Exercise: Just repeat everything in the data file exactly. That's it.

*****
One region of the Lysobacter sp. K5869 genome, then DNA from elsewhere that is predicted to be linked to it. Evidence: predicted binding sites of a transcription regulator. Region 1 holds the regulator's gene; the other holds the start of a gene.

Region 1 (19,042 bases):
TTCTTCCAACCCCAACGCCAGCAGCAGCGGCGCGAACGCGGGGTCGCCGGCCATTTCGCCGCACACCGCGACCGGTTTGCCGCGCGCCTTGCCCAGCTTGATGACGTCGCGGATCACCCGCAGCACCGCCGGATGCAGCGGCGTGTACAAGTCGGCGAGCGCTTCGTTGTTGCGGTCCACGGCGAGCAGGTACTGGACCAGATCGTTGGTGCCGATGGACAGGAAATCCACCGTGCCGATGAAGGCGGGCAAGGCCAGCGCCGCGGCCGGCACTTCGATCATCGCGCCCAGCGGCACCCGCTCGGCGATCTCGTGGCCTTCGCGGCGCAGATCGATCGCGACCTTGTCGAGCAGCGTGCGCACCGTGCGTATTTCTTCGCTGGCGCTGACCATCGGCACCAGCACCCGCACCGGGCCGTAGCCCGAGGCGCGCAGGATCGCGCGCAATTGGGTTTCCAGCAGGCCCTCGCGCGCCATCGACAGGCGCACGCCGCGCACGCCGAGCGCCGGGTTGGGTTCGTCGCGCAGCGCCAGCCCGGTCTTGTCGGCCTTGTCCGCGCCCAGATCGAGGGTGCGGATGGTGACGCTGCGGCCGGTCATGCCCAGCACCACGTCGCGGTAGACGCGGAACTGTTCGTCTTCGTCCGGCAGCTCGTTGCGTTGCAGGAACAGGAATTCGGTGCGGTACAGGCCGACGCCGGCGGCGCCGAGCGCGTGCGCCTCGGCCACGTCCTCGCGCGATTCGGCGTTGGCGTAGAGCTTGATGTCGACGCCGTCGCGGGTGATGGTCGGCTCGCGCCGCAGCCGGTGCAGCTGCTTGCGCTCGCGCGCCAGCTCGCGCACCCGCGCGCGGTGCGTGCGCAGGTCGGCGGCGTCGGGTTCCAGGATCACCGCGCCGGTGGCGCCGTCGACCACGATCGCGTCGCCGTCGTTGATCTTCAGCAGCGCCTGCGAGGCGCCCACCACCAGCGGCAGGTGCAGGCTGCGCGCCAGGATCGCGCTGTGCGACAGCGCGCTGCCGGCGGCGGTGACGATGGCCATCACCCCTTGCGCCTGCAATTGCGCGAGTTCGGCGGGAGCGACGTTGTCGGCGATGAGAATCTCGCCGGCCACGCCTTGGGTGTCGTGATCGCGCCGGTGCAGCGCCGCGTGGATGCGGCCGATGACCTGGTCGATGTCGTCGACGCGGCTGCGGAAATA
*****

One region of the Lysobacter sp. K5869 genome, then DNA from elsewhere that is predicted to be linked to it. Evidence: predicted binding sites of a transcription regulator. Region 1 holds the regulator's gene; the other holds the start of a gene.

Region 1 (19,042 bases):
TTCTTCCAACCCCAACGCCAGCAGCAGCGGCGCGAACGCGGGGTCGCCGGCCATTTCGCCGCACACCGCGACCGGTTTGCCGCGCGCCTTGCCCAGCTTGATGACGTCGCGGATCACCCGCAGCACCGCCGGATGCAGCGGCGTGTACAAGTCGGCGAGCGCTTCGTTGTTGCGGTCCACGGCGAGCAGGTACTGGACCAGATCGTTGGTGCCGATGGACAGGAAATCCACCGTGCCGATGAAGGCGGGCAAGGCCAGCGCCGCGGCCGGCACTTCGATCATCGCGCCCAGCGGCACCCGCTCGGCGATCTCGTGGCCTTCGCGGCGCAGATCGATCGCGACCTTGTCGAGCAGCGTGCGCACCGTGCGTATTTCTTCGCTGGCGCTGACCATCGGCACCAGCACCCGCACCGGGCCGTAGCCCGAGGCGCGCAGGATCGCGCGCAATTGGGTTTCCAGCAGGCCCTCGCGCGCCATCGACAGGCGCACGCCGCGCACGCCGAGCGCCGGGTTGGGTTCGTCGCGCAGCGCCAGCCCGGTCTTGTCGGCCTTGTCCGCGCCCAGATCGAGGGTGCGGATGGTGACGCTGCGGCCGGTCATGCCCAGCACCACGTCGCGGTAGACGCGGAACTGTTCGTCTTCGTCCGGCAGCTCGTTGCGTTGCAGGAACAGGAATTCGGTGCGGTACAGGCCGACGCCGGCGGCGCCGAGCGCGTGCGCCTCGGCCACGTCCTCGCGCGATTCGGCGTTGGCGTAGAGCTTGATGTCGACGCCGTCGCGGGTGATGGTCGGCTCGCGCCGCAGCCGGTGCAGCTGCTTGCGCTCGCGCGCCAGCTCGCGCACCCGCGCGCGGTGCGTGCGCAGGTCGGCGGCGTCGGGTTCCAGGATCACCGCGCCGGTGGCGCCGTCGACCACGATCGCGTCGCCGTCGTTGATCTTCAGCAGCGCCTGCGAGGCGCCCACCACCAGCGGCAGGTGCAGGCTGCGCGCCAGGATCGCGCTGTGCGACAGCGCGCTGCCGGCGGCGGTGACGATGGCCATCACCCCTTGCGCCTGCAATTGCGCGAGTTCGGCGGGAGCGACGTTGTCGGCGATGAGAATCTCGCCGGCCACGCCTTGGGTGTCGTGATCGCGCCGGTGCAGCGCCGCGTGGATGCGGCCGATGACCTGGTCGATGTCGTCGACGCGGCTGCGGAAATA